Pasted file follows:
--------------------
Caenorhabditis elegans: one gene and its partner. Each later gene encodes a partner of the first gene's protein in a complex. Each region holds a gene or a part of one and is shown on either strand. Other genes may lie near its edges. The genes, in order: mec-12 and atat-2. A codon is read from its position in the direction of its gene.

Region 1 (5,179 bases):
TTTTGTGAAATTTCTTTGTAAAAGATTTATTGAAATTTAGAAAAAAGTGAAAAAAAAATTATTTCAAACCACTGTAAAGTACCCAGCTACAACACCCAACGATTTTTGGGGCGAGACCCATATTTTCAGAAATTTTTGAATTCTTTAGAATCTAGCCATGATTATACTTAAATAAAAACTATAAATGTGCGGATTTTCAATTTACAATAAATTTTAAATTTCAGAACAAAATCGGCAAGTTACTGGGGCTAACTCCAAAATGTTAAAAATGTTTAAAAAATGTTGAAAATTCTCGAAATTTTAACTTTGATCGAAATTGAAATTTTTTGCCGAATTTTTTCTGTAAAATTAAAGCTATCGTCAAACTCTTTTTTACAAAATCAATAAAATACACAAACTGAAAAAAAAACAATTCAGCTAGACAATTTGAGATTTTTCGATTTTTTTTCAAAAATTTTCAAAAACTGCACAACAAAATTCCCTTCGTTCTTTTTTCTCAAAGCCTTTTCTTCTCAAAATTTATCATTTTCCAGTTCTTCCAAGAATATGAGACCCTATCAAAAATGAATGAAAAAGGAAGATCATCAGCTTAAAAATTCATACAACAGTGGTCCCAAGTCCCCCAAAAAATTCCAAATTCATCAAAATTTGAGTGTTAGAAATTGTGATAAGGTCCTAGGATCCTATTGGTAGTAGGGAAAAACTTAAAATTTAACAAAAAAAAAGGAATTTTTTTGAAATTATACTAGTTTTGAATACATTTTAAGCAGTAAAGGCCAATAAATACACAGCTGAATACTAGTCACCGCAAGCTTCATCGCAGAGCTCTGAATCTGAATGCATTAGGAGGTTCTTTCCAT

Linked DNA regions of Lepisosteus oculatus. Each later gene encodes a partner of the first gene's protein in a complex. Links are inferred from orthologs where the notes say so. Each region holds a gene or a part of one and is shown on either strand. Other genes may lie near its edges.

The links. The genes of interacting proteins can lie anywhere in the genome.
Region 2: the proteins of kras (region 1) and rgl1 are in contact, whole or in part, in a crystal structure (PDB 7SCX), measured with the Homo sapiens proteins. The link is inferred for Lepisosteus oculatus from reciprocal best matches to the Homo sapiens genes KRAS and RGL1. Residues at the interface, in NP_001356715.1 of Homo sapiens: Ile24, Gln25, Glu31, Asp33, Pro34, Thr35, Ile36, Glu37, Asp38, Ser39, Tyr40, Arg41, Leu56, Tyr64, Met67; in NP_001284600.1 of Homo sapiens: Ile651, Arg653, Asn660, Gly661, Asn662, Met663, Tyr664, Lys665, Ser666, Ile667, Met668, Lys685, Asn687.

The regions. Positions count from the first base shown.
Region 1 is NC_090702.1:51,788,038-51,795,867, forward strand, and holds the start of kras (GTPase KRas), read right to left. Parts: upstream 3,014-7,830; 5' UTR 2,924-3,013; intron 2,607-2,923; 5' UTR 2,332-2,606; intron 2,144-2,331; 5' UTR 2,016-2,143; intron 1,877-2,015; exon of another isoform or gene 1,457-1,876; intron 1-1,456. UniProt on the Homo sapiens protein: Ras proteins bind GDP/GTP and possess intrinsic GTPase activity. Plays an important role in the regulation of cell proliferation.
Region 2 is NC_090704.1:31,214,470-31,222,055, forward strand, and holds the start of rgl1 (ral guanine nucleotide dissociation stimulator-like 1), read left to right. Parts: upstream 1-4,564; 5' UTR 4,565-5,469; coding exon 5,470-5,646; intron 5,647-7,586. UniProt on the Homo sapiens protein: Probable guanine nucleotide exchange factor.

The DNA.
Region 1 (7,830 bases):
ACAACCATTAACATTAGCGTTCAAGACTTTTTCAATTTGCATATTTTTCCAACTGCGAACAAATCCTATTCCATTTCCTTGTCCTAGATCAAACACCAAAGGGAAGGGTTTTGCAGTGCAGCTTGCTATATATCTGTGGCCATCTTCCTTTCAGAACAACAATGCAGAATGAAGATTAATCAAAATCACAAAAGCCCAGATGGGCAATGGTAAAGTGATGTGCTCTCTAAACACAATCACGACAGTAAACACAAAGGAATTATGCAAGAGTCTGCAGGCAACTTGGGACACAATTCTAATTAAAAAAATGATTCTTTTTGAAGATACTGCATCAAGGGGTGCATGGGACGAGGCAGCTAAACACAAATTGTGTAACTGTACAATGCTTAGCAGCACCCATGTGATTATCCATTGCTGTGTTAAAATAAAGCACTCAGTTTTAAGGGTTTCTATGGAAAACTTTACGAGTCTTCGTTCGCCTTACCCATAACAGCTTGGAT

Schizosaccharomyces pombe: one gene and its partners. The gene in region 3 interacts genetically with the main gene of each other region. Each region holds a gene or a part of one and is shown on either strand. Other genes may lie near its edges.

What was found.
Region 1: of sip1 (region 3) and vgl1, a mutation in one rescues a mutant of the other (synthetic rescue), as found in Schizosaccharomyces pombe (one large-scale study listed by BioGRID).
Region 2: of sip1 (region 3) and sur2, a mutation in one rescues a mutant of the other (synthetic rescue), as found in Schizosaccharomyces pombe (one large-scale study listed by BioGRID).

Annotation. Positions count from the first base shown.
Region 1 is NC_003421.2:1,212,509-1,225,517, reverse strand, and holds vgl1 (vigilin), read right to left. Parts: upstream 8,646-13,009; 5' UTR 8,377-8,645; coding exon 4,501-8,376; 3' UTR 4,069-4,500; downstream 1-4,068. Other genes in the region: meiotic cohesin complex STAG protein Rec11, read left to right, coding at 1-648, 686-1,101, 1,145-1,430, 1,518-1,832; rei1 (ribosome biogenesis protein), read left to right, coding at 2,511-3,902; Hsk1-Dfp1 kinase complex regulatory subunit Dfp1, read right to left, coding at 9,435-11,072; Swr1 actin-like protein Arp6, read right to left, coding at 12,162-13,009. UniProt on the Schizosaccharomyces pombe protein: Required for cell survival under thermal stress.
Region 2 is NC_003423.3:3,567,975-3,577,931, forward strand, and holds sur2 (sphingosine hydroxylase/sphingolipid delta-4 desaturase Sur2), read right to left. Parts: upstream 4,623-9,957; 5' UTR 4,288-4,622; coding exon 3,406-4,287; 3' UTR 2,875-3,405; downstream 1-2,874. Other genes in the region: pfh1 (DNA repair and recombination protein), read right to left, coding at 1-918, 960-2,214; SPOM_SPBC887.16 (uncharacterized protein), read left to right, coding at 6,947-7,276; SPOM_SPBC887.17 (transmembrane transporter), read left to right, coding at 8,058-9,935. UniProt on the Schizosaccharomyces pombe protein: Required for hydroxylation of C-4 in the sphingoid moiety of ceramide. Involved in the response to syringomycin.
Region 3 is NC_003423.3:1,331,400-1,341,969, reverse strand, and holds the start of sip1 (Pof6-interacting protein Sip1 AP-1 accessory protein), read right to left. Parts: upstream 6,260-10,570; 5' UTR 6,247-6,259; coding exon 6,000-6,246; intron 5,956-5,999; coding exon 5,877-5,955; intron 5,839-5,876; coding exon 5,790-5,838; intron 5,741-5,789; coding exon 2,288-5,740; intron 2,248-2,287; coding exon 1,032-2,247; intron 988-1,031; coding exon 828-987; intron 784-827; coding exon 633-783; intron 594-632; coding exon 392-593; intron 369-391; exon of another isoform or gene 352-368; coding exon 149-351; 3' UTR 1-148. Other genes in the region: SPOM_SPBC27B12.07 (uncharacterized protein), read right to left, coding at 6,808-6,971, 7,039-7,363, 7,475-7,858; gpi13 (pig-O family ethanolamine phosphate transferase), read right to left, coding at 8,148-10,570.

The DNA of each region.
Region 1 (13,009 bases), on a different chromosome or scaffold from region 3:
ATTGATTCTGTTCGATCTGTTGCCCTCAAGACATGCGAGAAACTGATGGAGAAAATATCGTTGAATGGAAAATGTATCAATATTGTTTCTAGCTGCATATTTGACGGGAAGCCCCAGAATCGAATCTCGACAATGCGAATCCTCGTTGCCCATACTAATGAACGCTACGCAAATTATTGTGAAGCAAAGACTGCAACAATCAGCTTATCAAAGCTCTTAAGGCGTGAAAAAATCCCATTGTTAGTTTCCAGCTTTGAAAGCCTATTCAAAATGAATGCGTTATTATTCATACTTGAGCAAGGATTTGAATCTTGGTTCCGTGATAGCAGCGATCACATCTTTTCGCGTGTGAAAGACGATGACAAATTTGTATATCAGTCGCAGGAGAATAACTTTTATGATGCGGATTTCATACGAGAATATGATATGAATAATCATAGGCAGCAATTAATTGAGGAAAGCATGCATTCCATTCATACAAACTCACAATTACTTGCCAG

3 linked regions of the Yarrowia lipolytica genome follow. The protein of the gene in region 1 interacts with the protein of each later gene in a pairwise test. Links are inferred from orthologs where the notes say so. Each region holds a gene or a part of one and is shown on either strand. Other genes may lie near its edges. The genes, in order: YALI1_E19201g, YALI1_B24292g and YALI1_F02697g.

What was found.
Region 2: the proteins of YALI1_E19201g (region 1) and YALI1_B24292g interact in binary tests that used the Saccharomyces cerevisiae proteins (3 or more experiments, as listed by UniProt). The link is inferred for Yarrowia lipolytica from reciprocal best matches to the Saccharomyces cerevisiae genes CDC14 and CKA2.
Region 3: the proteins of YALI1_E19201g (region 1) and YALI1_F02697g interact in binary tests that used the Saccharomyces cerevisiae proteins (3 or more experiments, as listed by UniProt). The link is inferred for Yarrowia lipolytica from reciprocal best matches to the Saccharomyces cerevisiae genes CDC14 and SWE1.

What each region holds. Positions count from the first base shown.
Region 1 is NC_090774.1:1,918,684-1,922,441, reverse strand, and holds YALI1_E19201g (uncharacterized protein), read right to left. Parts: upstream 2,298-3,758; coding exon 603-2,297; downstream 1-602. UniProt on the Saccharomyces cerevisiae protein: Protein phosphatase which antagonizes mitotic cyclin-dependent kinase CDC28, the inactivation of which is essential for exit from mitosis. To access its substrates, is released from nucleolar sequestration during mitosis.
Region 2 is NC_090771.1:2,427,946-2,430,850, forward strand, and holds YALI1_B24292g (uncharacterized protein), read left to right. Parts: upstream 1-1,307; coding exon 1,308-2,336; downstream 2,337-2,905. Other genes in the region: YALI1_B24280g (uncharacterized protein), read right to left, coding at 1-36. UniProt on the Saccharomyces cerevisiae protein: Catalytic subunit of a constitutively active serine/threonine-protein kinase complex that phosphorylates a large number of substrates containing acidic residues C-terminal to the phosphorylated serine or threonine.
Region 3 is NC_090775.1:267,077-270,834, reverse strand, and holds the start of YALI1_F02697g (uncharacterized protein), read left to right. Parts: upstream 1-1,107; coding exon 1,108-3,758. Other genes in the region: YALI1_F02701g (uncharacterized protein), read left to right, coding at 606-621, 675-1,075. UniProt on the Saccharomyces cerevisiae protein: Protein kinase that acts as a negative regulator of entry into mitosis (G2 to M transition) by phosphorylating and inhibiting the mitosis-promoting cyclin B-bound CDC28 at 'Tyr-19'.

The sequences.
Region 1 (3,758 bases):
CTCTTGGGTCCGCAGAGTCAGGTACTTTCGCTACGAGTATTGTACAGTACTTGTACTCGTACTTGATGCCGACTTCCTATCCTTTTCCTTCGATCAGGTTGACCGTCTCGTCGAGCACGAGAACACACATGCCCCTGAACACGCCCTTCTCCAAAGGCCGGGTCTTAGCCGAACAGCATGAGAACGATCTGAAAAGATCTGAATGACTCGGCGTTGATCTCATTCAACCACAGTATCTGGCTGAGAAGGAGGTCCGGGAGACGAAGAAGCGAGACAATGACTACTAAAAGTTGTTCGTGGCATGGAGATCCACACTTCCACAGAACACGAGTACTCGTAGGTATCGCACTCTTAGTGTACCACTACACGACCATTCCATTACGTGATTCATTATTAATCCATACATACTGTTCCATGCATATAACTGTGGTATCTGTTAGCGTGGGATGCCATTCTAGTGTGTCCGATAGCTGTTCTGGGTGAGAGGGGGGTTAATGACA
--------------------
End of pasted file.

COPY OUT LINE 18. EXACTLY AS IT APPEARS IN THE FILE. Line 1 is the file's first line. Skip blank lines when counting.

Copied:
Region 1 is NC_003421.2:1,212,509-1,225,517, reverse strand, and holds vgl1 (vigilin), read right to left. Parts: upstream 8,646-13,009; 5' UTR 8,377-8,645; coding exon 4,501-8,376; 3' UTR 4,069-4,500; downstream 1-4,068. Other genes in the region: meiotic cohesin complex STAG protein Rec11, read left to right, coding at 1-648, 686-1,101, 1,145-1,430, 1,518-1,832; rei1 (ribosome biogenesis protein), read left to right, coding at 2,511-3,902; Hsk1-Dfp1 kinase complex regulatory subunit Dfp1, read right to left, coding at 9,435-11,072; Swr1 actin-like protein Arp6, read right to left, coding at 12,162-13,009. UniProt on the Schizosaccharomyces pombe protein: Required for cell survival under thermal stress.